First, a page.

In his series of photographic images, “The World After the Humans” Luis Enguita imagines modernist buildings which have been abandoned by humans in perfect state, and now enjoyed by butterflies and penguins. Enguita is one of the artists on display at “Shaped in Mexico” which has been showing new art from Mexico.
While START displayed new artists from around the world in the comparatively elegant surroundings of the Saatchi Gallery, here Mexican art is shown against the backcloth of decay with paint peeling from the brick walls and ceilings of the Bargehouse at Oxo Wharf. Both exhibitions had the same aim of bringing new artists to London.
The Bargehouse dates back to around 1900 when a power station was built on the Oxo Tower Wharf (then known as Stamford Wharf) to supply electricity to the Post Office, which operated until the late 1920’s when the buildings were bought by the Liebig Extract of Meat Company who redeveloped the riverside building with the famous Oxo Tower. With changes in delivery and processing methods, they in turn vacated the buildings and they became derelict in the 1970’s, until acquired by the Coin Street Community Builders and the riverside Oxo Tower building was refurbished was refurbished with restaurants, residential flats and studio and gallery spaces. The Bargehouse remains as a decaying environment, much loved by exhibition designers, and has a new life as a unique venue for art exhibitions, parties and other events.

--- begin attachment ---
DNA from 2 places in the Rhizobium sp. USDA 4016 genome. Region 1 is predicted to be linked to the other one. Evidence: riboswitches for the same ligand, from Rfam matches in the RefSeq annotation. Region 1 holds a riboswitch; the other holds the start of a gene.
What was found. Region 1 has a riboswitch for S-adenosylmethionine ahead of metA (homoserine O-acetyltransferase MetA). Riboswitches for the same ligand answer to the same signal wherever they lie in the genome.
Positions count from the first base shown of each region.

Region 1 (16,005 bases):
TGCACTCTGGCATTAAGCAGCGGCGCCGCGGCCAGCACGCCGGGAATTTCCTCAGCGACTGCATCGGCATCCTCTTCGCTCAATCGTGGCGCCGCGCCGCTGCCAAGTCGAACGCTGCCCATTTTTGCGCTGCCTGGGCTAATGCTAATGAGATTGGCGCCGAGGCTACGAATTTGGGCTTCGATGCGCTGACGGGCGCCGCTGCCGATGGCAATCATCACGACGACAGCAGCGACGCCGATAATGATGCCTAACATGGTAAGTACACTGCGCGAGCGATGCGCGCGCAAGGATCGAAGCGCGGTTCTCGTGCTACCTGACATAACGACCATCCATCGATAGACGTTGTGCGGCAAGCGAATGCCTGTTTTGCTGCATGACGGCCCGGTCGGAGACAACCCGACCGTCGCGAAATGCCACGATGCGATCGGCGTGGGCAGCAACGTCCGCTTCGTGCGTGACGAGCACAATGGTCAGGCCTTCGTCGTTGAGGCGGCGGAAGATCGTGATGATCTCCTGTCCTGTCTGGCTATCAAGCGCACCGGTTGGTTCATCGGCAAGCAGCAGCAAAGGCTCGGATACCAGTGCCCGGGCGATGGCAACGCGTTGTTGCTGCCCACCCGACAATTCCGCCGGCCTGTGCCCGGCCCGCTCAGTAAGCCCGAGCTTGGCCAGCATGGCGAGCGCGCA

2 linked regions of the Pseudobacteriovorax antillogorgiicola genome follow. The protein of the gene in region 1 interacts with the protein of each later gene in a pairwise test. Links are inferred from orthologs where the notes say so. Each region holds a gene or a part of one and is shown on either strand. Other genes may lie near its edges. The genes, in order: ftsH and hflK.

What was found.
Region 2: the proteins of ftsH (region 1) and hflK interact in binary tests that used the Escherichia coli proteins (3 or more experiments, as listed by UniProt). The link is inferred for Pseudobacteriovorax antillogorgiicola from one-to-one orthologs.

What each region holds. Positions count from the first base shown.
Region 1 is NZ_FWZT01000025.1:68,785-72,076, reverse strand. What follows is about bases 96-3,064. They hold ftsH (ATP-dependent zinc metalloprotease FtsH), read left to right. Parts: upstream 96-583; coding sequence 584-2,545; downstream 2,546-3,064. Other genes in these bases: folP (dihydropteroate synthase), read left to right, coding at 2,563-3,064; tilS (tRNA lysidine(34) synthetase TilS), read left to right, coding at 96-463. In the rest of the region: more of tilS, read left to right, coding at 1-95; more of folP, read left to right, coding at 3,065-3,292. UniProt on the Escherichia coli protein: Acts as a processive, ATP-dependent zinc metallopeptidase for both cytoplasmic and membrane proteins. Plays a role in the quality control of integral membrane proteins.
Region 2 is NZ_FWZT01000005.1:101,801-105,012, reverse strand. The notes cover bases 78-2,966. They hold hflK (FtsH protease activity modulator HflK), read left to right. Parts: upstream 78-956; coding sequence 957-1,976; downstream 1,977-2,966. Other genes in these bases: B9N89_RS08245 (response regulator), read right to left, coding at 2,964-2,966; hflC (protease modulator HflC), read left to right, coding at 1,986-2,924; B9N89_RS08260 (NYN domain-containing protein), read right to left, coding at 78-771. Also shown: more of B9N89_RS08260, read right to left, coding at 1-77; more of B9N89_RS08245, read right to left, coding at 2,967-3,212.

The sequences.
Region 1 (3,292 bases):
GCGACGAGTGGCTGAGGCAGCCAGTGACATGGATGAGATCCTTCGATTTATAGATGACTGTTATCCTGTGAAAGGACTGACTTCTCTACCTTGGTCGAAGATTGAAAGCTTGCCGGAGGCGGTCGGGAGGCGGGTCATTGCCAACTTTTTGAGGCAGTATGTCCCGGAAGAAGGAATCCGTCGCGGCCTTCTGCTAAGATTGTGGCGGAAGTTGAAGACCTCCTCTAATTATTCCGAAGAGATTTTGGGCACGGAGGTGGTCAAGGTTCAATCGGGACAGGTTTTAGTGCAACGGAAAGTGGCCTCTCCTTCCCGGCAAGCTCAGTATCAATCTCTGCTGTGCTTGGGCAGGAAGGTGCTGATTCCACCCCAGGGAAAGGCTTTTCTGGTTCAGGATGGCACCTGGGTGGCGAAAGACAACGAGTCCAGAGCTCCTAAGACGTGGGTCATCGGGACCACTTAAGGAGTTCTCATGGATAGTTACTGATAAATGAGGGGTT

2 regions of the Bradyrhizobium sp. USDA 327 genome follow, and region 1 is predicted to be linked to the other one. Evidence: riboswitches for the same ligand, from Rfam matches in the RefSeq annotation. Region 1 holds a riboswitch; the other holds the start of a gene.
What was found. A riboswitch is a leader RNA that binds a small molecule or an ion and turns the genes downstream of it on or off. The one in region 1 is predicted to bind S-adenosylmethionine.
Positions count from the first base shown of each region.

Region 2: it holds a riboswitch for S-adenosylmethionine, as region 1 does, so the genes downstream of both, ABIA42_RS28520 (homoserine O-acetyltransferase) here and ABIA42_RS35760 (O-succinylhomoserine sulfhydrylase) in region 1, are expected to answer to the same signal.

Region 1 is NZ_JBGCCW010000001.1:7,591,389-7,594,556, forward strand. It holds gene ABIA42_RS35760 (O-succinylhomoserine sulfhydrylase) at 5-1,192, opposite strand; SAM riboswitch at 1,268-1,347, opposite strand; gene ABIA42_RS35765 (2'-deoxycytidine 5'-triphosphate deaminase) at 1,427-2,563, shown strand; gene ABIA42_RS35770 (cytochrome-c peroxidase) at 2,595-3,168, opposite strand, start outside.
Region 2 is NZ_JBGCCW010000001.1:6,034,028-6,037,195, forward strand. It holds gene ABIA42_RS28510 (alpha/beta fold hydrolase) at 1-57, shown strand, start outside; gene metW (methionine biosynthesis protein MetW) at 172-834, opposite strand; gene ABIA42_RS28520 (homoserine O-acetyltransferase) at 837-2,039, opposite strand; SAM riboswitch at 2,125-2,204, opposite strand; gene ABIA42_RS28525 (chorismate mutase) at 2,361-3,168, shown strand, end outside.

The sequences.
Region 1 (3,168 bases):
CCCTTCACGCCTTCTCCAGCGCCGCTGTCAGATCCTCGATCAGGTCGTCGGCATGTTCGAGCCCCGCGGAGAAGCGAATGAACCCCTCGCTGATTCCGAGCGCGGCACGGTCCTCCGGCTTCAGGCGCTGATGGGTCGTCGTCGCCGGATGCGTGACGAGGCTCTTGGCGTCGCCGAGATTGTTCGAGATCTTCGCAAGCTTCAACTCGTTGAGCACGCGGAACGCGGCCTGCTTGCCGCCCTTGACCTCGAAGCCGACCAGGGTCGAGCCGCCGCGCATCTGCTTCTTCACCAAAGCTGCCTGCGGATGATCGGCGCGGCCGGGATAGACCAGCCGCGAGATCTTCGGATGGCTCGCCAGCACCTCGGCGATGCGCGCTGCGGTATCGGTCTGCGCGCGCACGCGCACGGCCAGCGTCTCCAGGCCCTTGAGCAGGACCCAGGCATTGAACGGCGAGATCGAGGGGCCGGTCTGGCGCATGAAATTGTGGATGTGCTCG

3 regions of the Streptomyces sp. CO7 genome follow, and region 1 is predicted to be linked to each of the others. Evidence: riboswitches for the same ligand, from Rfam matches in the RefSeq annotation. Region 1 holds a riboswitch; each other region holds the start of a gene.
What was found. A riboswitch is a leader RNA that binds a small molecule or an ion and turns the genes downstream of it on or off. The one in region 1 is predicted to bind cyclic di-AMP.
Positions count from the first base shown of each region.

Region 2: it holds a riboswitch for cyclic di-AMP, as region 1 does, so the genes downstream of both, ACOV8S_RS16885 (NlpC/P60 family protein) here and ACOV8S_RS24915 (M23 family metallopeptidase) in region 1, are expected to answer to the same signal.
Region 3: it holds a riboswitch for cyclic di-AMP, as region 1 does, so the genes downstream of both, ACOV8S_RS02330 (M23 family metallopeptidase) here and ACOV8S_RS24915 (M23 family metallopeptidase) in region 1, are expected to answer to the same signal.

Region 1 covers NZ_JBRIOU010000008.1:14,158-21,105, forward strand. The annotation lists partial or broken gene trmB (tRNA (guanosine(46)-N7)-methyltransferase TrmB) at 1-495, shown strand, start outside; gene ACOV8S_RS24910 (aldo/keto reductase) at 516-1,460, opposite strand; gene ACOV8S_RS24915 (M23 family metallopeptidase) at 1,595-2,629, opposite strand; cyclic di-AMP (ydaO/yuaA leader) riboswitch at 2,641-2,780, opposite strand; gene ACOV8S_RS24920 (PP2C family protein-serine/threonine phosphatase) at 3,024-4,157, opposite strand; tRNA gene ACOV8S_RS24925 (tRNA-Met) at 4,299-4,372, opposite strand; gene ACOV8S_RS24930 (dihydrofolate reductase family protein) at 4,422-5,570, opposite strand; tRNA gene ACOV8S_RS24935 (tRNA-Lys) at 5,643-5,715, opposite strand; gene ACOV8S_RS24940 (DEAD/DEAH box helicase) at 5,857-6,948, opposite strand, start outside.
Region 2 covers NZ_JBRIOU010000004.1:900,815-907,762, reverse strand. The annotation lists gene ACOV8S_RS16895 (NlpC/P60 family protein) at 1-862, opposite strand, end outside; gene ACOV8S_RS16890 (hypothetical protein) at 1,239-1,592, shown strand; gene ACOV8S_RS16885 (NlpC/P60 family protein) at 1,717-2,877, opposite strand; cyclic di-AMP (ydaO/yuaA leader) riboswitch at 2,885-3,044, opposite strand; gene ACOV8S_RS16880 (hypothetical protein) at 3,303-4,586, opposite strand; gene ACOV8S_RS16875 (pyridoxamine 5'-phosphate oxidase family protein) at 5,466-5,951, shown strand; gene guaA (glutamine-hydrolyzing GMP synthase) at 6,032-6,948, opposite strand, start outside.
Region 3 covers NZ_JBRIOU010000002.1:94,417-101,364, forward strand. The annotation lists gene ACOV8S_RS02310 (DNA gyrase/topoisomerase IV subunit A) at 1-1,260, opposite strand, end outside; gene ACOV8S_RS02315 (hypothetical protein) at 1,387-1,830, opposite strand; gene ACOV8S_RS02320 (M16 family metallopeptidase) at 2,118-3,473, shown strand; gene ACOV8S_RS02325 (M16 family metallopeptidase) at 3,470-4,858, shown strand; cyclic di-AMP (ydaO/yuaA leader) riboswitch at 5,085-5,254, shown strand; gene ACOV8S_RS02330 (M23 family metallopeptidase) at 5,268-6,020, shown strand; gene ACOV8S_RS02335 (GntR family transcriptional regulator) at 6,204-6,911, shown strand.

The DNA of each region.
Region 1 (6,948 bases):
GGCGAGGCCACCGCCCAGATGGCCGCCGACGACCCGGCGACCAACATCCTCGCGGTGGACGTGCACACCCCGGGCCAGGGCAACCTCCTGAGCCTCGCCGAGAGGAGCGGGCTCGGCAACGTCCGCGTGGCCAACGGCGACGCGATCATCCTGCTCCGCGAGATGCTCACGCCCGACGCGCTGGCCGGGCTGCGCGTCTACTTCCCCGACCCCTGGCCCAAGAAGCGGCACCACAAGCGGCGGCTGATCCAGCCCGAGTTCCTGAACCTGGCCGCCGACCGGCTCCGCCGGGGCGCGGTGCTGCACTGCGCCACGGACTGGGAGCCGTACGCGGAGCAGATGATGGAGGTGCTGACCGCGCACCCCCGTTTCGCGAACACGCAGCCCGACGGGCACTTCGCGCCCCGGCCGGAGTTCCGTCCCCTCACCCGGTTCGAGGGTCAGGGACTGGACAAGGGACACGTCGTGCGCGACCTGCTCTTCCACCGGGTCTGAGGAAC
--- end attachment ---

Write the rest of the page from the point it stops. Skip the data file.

“Shaped in Mexico” displayed over 200 works by 32 artists who are either Mexican by birth or have chosen to work there over the four floors of the Bargehouse, with some artists being invited to show a variety of their work in the one space. Supported by the Margain-Junco Collection, the exhibition demonstrated the richness and variety of contemporary Mexican art, with several artists making reference back to its cultural and historic links. A great number of the works examine political, environmental and social issues such as race and sexuality, including 43 posters by international artists on the walls of the ground floor room “Posters for Ayotzinapa” relating to the disappearance of 43 student teachers in 2014, while the centre of the room has an installation of 43 kites, esch one representing one missing student. This not only recognises that episode but also reminds us that, in the time taken to look at the exhibition, one person will have statistically gone missing in Mexico, with another 12 disappearing during the day.